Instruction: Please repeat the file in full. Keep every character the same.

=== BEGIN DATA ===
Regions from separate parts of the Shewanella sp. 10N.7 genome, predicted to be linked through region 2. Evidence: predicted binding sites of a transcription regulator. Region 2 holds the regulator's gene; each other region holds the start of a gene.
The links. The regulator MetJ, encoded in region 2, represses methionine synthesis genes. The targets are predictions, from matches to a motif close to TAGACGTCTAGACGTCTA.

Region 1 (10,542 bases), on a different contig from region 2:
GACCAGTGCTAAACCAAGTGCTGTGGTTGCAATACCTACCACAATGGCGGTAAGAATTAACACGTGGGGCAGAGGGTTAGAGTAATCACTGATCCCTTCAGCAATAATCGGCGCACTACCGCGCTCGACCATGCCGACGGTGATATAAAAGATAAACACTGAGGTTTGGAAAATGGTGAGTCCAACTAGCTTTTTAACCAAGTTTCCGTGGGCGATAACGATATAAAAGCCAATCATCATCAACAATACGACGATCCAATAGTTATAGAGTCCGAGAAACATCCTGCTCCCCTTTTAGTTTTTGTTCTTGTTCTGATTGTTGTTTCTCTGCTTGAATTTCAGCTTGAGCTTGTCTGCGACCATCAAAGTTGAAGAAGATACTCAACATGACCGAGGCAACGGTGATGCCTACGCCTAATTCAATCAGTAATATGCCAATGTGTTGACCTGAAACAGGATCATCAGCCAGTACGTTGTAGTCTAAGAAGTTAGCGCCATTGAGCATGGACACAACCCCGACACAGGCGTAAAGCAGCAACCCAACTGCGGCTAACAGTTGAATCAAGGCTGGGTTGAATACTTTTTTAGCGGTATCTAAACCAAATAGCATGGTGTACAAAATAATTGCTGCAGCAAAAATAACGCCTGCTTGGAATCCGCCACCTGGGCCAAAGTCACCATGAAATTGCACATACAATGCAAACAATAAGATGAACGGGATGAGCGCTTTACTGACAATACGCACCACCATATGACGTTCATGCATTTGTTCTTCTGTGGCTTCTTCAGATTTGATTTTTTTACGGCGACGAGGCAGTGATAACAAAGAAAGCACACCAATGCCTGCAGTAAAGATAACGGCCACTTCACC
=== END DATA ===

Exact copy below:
Regions from separate parts of the Shewanella sp. 10N.7 genome, predicted to be linked through region 2. Evidence: predicted binding sites of a transcription regulator. Region 2 holds the regulator's gene; each other region holds the start of a gene.
The links. The regulator MetJ, encoded in region 2, represses methionine synthesis genes. The targets are predictions, from matches to a motif close to TAGACGTCTAGACGTCTA.

Region 1 (10,542 bases), on a different contig from region 2:
GACCAGTGCTAAACCAAGTGCTGTGGTTGCAATACCTACCACAATGGCGGTAAGAATTAACACGTGGGGCAGAGGGTTAGAGTAATCACTGATCCCTTCAGCAATAATCGGCGCACTACCGCGCTCGACCATGCCGACGGTGATATAAAAGATAAACACTGAGGTTTGGAAAATGGTGAGTCCAACTAGCTTTTTAACCAAGTTTCCGTGGGCGATAACGATATAAAAGCCAATCATCATCAACAATACGACGATCCAATAGTTATAGAGTCCGAGAAACATCCTGCTCCCCTTTTAGTTTTTGTTCTTGTTCTGATTGTTGTTTCTCTGCTTGAATTTCAGCTTGAGCTTGTCTGCGACCATCAAAGTTGAAGAAGATACTCAACATGACCGAGGCAACGGTGATGCCTACGCCTAATTCAATCAGTAATATGCCAATGTGTTGACCTGAAACAGGATCATCAGCCAGTACGTTGTAGTCTAAGAAGTTAGCGCCATTGAGCATGGACACAACCCCGACACAGGCGTAAAGCAGCAACCCAACTGCGGCTAACAGTTGAATCAAGGCTGGGTTGAATACTTTTTTAGCGGTATCTAAACCAAATAGCATGGTGTACAAAATAATTGCTGCAGCAAAAATAACGCCTGCTTGGAATCCGCCACCTGGGCCAAAGTCACCATGAAATTGCACATACAATGCAAACAATAAGATGAACGGGATGAGCGCTTTACTGACAATACGCACCACCATATGACGTTCATGCATTTGTTCTTCTGTGGCTTCTTCAGATTTGATTTTTTTACGGCGACGAGGCAGTGATAACAAAGAAAGCACACCAATGCCTGCAGTAAAGATAACGGCCACTTCACC